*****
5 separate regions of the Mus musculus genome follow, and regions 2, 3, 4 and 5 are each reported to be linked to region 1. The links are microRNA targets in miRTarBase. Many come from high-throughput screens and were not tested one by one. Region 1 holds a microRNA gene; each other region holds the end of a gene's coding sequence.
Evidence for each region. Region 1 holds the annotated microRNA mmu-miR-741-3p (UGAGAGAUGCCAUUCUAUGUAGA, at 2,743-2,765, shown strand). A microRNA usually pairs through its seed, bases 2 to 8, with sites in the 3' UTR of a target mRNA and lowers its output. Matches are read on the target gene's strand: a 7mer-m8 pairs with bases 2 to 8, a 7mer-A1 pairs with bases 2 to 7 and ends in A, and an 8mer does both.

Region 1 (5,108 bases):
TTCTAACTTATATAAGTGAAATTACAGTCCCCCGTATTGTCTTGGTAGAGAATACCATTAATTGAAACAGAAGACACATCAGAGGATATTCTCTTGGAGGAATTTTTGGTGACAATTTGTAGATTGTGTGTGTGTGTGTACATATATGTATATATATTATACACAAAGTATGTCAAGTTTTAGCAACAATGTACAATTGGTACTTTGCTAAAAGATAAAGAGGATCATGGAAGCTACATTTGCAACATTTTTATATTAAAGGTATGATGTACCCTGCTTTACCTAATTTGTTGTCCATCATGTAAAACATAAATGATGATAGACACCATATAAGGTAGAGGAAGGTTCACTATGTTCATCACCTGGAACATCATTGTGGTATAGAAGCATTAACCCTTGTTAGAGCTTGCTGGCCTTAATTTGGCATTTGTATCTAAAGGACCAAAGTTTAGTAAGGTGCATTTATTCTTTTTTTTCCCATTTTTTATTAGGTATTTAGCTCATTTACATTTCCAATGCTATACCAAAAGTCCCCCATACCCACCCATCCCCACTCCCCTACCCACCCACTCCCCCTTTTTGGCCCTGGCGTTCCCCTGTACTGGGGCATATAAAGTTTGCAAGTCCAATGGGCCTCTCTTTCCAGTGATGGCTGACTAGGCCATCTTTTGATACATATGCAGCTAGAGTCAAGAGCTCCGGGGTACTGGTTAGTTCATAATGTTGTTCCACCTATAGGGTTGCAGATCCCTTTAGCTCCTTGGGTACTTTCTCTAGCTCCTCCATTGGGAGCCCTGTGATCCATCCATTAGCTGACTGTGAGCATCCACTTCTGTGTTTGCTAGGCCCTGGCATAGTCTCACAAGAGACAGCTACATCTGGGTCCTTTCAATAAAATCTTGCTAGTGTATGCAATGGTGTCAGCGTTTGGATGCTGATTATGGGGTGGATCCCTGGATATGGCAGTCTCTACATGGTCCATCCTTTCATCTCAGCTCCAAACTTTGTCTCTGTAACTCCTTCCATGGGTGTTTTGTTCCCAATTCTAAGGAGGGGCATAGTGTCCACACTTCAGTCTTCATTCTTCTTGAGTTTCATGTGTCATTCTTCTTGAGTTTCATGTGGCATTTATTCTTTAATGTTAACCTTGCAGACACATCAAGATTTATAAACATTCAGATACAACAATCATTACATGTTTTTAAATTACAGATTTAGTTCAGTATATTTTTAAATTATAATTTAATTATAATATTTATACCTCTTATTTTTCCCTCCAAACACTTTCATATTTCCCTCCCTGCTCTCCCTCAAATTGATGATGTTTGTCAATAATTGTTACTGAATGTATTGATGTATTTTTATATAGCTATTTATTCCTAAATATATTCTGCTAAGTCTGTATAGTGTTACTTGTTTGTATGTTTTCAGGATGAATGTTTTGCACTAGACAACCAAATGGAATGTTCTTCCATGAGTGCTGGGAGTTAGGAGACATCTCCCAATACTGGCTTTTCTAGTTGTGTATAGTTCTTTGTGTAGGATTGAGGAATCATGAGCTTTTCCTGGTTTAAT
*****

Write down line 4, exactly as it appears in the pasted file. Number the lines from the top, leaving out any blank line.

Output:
TTCTAACTTATATAAGTGAAATTACAGTCCCCCGTATTGTCTTGGTAGAGAATACCATTAATTGAAACAGAAGACACATCAGAGGATATTCTCTTGGAGGAATTTTTGGTGACAATTTGTAGATTGTGTGTGTGTGTGTACATATATGTATATATATTATACACAAAGTATGTCAAGTTTTAGCAACAATGTACAATTGGTACTTTGCTAAAAGATAAAGAGGATCATGGAAGCTACATTTGCAACATTTTTATATTAAAGGTATGATGTACCCTGCTTTACCTAATTTGTTGTCCATCATGTAAAACATAAATGATGATAGACACCATATAAGGTAGAGGAAGGTTCACTATGTTCATCACCTGGAACATCATTGTGGTATAGAAGCATTAACCCTTGTTAGAGCTTGCTGGCCTTAATTTGGCATTTGTATCTAAAGGACCAAAGTTTAGTAAGGTGCATTTATTCTTTTTTTTCCCATTTTTTATTAGGTATTTAGCTCATTTACATTTCCAATGCTATACCAAAAGTCCCCCATACCCACCCATCCCCACTCCCCTACCCACCCACTCCCCCTTTTTGGCCCTGGCGTTCCCCTGTACTGGGGCATATAAAGTTTGCAAGTCCAATGGGCCTCTCTTTCCAGTGATGGCTGACTAGGCCATCTTTTGATACATATGCAGCTAGAGTCAAGAGCTCCGGGGTACTGGTTAGTTCATAATGTTGTTCCACCTATAGGGTTGCAGATCCCTTTAGCTCCTTGGGTACTTTCTCTAGCTCCTCCATTGGGAGCCCTGTGATCCATCCATTAGCTGACTGTGAGCATCCACTTCTGTGTTTGCTAGGCCCTGGCATAGTCTCACAAGAGACAGCTACATCTGGGTCCTTTCAATAAAATCTTGCTAGTGTATGCAATGGTGTCAGCGTTTGGATGCTGATTATGGGGTGGATCCCTGGATATGGCAGTCTCTACATGGTCCATCCTTTCATCTCAGCTCCAAACTTTGTCTCTGTAACTCCTTCCATGGGTGTTTTGTTCCCAATTCTAAGGAGGGGCATAGTGTCCACACTTCAGTCTTCATTCTTCTTGAGTTTCATGTGTCATTCTTCTTGAGTTTCATGTGGCATTTATTCTTTAATGTTAACCTTGCAGACACATCAAGATTTATAAACATTCAGATACAACAATCATTACATGTTTTTAAATTACAGATTTAGTTCAGTATATTTTTAAATTATAATTTAATTATAATATTTATACCTCTTATTTTTCCCTCCAAACACTTTCATATTTCCCTCCCTGCTCTCCCTCAAATTGATGATGTTTGTCAATAATTGTTACTGAATGTATTGATGTATTTTTATATAGCTATTTATTCCTAAATATATTCTGCTAAGTCTGTATAGTGTTACTTGTTTGTATGTTTTCAGGATGAATGTTTTGCACTAGACAACCAAATGGAATGTTCTTCCATGAGTGCTGGGAGTTAGGAGACATCTCCCAATACTGGCTTTTCTAGTTGTGTATAGTTCTTTGTGTAGGATTGAGGAATCATGAGCTTTTCCTGGTTTAAT